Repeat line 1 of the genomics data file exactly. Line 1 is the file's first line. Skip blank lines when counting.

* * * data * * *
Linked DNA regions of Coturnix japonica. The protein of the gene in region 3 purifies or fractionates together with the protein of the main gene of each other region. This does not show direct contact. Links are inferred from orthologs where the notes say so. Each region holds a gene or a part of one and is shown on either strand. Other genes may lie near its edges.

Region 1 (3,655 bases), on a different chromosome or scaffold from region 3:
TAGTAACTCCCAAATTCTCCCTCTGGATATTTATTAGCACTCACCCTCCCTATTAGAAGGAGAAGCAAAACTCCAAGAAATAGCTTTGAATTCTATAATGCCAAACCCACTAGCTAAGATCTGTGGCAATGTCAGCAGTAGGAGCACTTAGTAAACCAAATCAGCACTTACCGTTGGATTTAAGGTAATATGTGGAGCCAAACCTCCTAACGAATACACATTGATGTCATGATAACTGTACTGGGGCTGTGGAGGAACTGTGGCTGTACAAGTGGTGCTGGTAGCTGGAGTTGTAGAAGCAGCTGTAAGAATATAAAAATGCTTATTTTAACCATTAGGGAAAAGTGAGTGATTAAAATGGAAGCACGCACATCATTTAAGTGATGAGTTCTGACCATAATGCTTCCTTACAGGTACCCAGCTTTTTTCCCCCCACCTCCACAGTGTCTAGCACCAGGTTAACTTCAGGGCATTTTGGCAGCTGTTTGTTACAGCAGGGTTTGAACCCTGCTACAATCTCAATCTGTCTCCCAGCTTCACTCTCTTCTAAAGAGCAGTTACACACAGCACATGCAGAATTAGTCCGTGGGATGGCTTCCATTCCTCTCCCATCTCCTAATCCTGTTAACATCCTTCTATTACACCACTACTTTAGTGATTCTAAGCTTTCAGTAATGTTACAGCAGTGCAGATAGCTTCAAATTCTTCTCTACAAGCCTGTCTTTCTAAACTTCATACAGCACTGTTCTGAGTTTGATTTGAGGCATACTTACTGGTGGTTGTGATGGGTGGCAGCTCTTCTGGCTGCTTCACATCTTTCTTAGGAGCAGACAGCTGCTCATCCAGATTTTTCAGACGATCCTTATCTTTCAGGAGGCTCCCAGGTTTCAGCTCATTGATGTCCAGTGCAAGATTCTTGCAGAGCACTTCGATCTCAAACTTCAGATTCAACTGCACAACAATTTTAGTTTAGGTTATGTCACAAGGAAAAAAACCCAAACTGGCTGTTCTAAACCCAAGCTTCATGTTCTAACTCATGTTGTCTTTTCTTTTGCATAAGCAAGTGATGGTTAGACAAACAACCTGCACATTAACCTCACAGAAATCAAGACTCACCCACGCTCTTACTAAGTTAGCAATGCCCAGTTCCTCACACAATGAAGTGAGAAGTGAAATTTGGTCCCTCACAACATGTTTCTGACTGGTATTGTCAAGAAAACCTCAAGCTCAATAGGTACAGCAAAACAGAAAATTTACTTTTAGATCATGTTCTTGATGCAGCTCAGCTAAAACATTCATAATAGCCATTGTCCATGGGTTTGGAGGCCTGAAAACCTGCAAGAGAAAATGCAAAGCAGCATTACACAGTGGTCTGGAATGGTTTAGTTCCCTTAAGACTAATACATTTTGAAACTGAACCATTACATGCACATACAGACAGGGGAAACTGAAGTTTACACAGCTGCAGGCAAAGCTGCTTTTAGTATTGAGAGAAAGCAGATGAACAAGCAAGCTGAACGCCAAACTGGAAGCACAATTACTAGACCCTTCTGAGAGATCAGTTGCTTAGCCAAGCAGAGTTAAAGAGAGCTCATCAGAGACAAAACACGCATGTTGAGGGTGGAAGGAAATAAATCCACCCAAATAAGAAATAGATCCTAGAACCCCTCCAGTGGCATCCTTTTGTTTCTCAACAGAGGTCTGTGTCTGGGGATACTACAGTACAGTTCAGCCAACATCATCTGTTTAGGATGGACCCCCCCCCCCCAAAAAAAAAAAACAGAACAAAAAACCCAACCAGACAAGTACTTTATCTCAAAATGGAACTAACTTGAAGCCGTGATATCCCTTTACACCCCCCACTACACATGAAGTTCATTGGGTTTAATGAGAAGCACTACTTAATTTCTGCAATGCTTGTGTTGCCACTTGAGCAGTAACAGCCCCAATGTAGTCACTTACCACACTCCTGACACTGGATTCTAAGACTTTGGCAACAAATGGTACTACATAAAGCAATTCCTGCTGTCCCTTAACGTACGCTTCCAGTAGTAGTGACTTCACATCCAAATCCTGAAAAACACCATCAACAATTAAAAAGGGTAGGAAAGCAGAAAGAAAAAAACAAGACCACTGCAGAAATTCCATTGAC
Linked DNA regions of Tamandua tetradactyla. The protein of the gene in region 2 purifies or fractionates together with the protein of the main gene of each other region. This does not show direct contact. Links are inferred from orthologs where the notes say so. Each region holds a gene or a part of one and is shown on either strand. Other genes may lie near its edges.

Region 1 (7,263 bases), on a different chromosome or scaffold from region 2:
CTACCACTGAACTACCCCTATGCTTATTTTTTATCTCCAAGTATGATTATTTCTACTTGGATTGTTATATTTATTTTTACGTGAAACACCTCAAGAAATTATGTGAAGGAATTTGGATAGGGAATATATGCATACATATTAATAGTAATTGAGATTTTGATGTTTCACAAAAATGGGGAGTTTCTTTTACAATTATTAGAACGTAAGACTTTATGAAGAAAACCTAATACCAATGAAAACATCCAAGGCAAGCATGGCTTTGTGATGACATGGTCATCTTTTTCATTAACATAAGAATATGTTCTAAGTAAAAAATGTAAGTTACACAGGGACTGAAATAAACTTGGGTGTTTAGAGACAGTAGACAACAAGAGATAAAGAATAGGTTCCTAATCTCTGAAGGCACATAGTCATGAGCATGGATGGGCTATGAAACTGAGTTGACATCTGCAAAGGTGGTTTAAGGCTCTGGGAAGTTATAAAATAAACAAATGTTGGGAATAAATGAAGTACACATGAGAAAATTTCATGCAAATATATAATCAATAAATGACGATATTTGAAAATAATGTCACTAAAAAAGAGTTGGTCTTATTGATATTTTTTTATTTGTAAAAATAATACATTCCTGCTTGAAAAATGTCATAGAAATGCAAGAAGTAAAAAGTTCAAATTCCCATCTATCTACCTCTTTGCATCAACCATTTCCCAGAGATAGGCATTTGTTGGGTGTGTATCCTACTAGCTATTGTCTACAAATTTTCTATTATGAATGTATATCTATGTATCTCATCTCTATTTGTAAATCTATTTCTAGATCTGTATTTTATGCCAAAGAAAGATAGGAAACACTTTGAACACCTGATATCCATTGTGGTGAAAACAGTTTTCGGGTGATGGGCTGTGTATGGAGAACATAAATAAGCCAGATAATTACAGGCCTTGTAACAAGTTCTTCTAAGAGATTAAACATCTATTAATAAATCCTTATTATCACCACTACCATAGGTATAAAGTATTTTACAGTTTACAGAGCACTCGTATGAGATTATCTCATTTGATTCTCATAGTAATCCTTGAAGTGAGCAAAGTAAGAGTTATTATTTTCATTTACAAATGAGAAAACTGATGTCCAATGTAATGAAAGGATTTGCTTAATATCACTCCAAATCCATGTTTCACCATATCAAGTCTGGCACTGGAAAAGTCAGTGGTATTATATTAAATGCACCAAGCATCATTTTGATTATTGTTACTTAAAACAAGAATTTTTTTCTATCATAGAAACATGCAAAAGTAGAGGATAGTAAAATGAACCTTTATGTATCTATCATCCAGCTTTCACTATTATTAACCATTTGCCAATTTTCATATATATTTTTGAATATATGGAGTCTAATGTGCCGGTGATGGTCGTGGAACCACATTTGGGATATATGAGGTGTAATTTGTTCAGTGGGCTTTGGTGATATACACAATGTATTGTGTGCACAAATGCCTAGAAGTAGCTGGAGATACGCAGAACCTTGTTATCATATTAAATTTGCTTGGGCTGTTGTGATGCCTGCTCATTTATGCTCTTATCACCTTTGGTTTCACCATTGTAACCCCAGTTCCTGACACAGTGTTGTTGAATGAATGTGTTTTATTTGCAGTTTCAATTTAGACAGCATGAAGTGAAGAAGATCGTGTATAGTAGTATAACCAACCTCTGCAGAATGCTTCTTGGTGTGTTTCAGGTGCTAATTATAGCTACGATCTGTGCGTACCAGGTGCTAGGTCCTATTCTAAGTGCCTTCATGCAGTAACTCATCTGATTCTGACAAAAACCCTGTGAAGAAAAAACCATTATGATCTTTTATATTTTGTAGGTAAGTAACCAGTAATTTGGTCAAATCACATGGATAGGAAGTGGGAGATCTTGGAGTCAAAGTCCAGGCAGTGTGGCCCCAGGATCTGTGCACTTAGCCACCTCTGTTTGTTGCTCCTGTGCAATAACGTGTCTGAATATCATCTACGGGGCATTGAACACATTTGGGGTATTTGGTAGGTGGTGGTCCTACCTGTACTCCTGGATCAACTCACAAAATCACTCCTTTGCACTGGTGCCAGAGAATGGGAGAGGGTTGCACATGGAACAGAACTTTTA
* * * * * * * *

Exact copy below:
Linked DNA regions of Coturnix japonica. The protein of the gene in region 3 purifies or fractionates together with the protein of the main gene of each other region. This does not show direct contact. Links are inferred from orthologs where the notes say so. Each region holds a gene or a part of one and is shown on either strand. Other genes may lie near its edges.